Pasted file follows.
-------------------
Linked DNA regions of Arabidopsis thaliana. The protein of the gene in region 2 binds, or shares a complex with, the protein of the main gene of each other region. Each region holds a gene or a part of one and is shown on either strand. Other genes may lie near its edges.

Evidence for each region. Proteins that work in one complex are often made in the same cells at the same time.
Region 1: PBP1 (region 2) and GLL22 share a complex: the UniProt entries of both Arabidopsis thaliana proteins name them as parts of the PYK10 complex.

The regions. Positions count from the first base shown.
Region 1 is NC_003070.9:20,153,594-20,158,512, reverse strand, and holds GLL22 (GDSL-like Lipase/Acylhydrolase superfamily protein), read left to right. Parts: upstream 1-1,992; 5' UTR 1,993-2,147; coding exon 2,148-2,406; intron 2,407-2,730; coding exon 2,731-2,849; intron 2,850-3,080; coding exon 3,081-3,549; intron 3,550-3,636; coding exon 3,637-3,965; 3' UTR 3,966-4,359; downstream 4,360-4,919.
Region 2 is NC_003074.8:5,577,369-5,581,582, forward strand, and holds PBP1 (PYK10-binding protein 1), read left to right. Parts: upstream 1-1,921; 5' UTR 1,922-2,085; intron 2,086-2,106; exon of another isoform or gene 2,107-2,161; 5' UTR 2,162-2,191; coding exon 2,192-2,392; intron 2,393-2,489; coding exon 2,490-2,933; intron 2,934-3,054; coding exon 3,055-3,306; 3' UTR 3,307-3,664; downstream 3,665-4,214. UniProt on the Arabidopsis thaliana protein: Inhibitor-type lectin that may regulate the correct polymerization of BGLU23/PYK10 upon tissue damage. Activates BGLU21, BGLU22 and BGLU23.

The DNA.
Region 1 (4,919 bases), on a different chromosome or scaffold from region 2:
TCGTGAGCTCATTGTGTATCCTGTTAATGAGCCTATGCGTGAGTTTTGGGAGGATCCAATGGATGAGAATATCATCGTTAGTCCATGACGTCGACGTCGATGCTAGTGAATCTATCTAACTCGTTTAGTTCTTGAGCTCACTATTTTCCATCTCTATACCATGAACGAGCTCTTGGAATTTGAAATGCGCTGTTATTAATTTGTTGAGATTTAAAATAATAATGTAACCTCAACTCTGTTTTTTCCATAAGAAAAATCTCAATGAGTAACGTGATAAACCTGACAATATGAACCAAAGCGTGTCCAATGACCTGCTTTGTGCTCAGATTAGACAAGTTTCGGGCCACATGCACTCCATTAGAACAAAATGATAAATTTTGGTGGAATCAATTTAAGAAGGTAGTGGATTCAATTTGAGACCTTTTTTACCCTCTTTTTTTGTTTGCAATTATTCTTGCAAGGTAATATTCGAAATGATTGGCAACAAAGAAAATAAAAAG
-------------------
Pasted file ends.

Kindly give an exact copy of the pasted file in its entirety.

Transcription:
Linked DNA regions of Arabidopsis thaliana. The protein of the gene in region 2 binds, or shares a complex with, the protein of the main gene of each other region. Each region holds a gene or a part of one and is shown on either strand. Other genes may lie near its edges.

Evidence for each region. Proteins that work in one complex are often made in the same cells at the same time.
Region 1: PBP1 (region 2) and GLL22 share a complex: the UniProt entries of both Arabidopsis thaliana proteins name them as parts of the PYK10 complex.

The regions. Positions count from the first base shown.
Region 1 is NC_003070.9:20,153,594-20,158,512, reverse strand, and holds GLL22 (GDSL-like Lipase/Acylhydrolase superfamily protein), read left to right. Parts: upstream 1-1,992; 5' UTR 1,993-2,147; coding exon 2,148-2,406; intron 2,407-2,730; coding exon 2,731-2,849; intron 2,850-3,080; coding exon 3,081-3,549; intron 3,550-3,636; coding exon 3,637-3,965; 3' UTR 3,966-4,359; downstream 4,360-4,919.
Region 2 is NC_003074.8:5,577,369-5,581,582, forward strand, and holds PBP1 (PYK10-binding protein 1), read left to right. Parts: upstream 1-1,921; 5' UTR 1,922-2,085; intron 2,086-2,106; exon of another isoform or gene 2,107-2,161; 5' UTR 2,162-2,191; coding exon 2,192-2,392; intron 2,393-2,489; coding exon 2,490-2,933; intron 2,934-3,054; coding exon 3,055-3,306; 3' UTR 3,307-3,664; downstream 3,665-4,214. UniProt on the Arabidopsis thaliana protein: Inhibitor-type lectin that may regulate the correct polymerization of BGLU23/PYK10 upon tissue damage. Activates BGLU21, BGLU22 and BGLU23.

The DNA.
Region 1 (4,919 bases), on a different chromosome or scaffold from region 2:
TCGTGAGCTCATTGTGTATCCTGTTAATGAGCCTATGCGTGAGTTTTGGGAGGATCCAATGGATGAGAATATCATCGTTAGTCCATGACGTCGACGTCGATGCTAGTGAATCTATCTAACTCGTTTAGTTCTTGAGCTCACTATTTTCCATCTCTATACCATGAACGAGCTCTTGGAATTTGAAATGCGCTGTTATTAATTTGTTGAGATTTAAAATAATAATGTAACCTCAACTCTGTTTTTTCCATAAGAAAAATCTCAATGAGTAACGTGATAAACCTGACAATATGAACCAAAGCGTGTCCAATGACCTGCTTTGTGCTCAGATTAGACAAGTTTCGGGCCACATGCACTCCATTAGAACAAAATGATAAATTTTGGTGGAATCAATTTAAGAAGGTAGTGGATTCAATTTGAGACCTTTTTTACCCTCTTTTTTTGTTTGCAATTATTCTTGCAAGGTAATATTCGAAATGATTGGCAACAAAGAAAATAAAAAG